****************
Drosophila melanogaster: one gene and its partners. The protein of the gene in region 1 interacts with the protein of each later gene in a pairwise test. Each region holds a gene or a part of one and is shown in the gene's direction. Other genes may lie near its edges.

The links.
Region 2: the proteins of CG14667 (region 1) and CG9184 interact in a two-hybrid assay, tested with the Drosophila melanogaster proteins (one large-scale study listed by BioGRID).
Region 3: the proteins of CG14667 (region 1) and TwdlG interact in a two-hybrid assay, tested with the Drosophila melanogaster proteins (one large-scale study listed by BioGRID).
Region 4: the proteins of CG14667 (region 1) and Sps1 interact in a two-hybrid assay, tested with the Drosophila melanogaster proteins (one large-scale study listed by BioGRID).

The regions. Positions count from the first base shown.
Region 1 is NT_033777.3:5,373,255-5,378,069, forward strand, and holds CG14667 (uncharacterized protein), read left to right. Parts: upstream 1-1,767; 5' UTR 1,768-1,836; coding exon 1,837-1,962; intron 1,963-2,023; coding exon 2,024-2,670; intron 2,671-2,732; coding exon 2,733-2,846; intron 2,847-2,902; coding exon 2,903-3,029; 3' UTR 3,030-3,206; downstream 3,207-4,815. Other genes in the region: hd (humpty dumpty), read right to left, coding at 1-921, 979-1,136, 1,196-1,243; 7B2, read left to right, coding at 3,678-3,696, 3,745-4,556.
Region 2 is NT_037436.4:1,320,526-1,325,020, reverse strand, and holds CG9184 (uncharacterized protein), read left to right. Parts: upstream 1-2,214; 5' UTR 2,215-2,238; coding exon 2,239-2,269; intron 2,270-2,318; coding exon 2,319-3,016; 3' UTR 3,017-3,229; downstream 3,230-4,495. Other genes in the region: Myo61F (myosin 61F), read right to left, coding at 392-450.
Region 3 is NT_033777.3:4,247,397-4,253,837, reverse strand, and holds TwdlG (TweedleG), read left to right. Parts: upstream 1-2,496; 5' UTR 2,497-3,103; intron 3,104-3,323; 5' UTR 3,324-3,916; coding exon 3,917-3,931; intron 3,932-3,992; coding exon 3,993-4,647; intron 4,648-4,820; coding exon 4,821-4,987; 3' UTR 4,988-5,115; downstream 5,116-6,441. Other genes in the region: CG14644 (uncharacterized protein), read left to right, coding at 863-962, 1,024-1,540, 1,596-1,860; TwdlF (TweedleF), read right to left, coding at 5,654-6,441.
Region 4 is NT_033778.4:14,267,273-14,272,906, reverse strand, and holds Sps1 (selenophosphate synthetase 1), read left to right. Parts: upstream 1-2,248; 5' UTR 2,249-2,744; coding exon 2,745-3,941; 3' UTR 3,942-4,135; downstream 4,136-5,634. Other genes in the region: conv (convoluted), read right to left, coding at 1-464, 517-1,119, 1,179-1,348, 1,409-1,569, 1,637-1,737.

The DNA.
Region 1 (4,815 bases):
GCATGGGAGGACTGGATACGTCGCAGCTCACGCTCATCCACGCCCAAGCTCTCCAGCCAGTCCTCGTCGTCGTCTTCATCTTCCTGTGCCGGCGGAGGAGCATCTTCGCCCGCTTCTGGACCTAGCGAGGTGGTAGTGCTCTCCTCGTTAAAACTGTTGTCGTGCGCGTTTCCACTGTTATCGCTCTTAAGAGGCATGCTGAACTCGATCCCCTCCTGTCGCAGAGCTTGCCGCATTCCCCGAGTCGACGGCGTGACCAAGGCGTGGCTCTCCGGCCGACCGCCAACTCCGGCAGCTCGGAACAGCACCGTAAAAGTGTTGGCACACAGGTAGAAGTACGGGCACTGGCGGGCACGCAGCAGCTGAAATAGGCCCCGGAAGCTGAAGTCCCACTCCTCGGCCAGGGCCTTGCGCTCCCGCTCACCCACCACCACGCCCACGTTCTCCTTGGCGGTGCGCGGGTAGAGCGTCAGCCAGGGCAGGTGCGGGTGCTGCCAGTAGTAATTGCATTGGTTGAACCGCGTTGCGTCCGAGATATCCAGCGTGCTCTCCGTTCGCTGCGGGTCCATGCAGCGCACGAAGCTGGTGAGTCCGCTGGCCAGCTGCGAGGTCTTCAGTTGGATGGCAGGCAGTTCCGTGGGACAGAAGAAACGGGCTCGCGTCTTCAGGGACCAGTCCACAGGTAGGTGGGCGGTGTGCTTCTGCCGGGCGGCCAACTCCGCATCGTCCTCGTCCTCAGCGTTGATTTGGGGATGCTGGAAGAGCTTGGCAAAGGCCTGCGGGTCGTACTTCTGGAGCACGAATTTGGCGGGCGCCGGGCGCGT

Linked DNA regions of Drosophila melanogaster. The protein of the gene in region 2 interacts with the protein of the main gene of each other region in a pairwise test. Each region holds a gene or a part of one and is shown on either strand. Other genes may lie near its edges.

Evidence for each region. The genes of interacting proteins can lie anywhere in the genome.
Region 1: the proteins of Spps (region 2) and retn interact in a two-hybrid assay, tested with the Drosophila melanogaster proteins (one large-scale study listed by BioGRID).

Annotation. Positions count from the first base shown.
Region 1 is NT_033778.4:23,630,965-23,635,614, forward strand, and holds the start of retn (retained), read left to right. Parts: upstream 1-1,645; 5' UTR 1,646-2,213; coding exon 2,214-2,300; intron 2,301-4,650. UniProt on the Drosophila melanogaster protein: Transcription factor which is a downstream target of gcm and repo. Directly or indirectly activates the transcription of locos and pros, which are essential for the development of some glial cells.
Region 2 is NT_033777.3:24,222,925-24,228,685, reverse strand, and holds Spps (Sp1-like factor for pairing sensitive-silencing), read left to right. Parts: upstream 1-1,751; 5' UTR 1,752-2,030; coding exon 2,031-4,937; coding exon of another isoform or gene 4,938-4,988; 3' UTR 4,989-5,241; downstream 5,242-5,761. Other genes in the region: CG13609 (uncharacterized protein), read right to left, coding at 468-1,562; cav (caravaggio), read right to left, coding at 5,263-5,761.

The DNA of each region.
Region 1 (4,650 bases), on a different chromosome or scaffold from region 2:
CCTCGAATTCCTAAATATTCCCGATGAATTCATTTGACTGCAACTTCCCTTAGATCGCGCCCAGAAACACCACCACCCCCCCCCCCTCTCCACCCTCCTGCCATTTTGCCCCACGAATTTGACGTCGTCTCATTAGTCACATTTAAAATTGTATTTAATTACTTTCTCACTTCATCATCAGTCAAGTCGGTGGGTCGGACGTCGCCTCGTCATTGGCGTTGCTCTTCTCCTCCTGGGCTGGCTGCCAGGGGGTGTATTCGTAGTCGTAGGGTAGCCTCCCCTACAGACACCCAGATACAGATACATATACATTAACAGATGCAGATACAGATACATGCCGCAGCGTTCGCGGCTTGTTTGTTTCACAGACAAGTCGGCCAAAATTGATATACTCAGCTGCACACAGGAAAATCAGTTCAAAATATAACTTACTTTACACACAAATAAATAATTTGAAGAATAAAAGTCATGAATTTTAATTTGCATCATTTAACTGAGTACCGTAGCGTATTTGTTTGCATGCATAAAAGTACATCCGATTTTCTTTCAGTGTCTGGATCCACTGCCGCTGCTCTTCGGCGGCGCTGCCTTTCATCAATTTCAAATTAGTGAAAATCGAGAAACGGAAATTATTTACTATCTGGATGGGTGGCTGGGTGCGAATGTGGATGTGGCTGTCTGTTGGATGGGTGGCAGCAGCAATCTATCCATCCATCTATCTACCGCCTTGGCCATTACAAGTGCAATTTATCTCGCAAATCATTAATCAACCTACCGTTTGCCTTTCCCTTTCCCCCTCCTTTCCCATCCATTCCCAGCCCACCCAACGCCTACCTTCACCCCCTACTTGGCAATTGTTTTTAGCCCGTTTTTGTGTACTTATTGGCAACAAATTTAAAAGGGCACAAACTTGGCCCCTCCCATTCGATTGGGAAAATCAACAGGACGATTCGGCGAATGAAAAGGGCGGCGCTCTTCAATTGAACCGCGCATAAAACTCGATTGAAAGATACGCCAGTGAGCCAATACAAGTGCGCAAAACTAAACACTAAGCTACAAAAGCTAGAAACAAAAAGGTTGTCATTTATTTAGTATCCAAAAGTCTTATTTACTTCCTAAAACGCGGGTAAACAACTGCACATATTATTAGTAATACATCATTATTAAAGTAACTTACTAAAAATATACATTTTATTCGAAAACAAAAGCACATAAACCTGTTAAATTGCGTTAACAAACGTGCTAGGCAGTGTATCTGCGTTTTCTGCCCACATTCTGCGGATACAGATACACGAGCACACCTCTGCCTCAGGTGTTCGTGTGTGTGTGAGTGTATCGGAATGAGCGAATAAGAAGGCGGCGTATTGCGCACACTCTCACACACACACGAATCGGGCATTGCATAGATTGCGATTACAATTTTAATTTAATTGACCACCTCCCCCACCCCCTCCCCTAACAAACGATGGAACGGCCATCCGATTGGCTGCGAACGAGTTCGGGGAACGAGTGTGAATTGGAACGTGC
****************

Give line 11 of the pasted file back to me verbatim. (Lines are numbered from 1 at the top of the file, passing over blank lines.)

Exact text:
The DNA.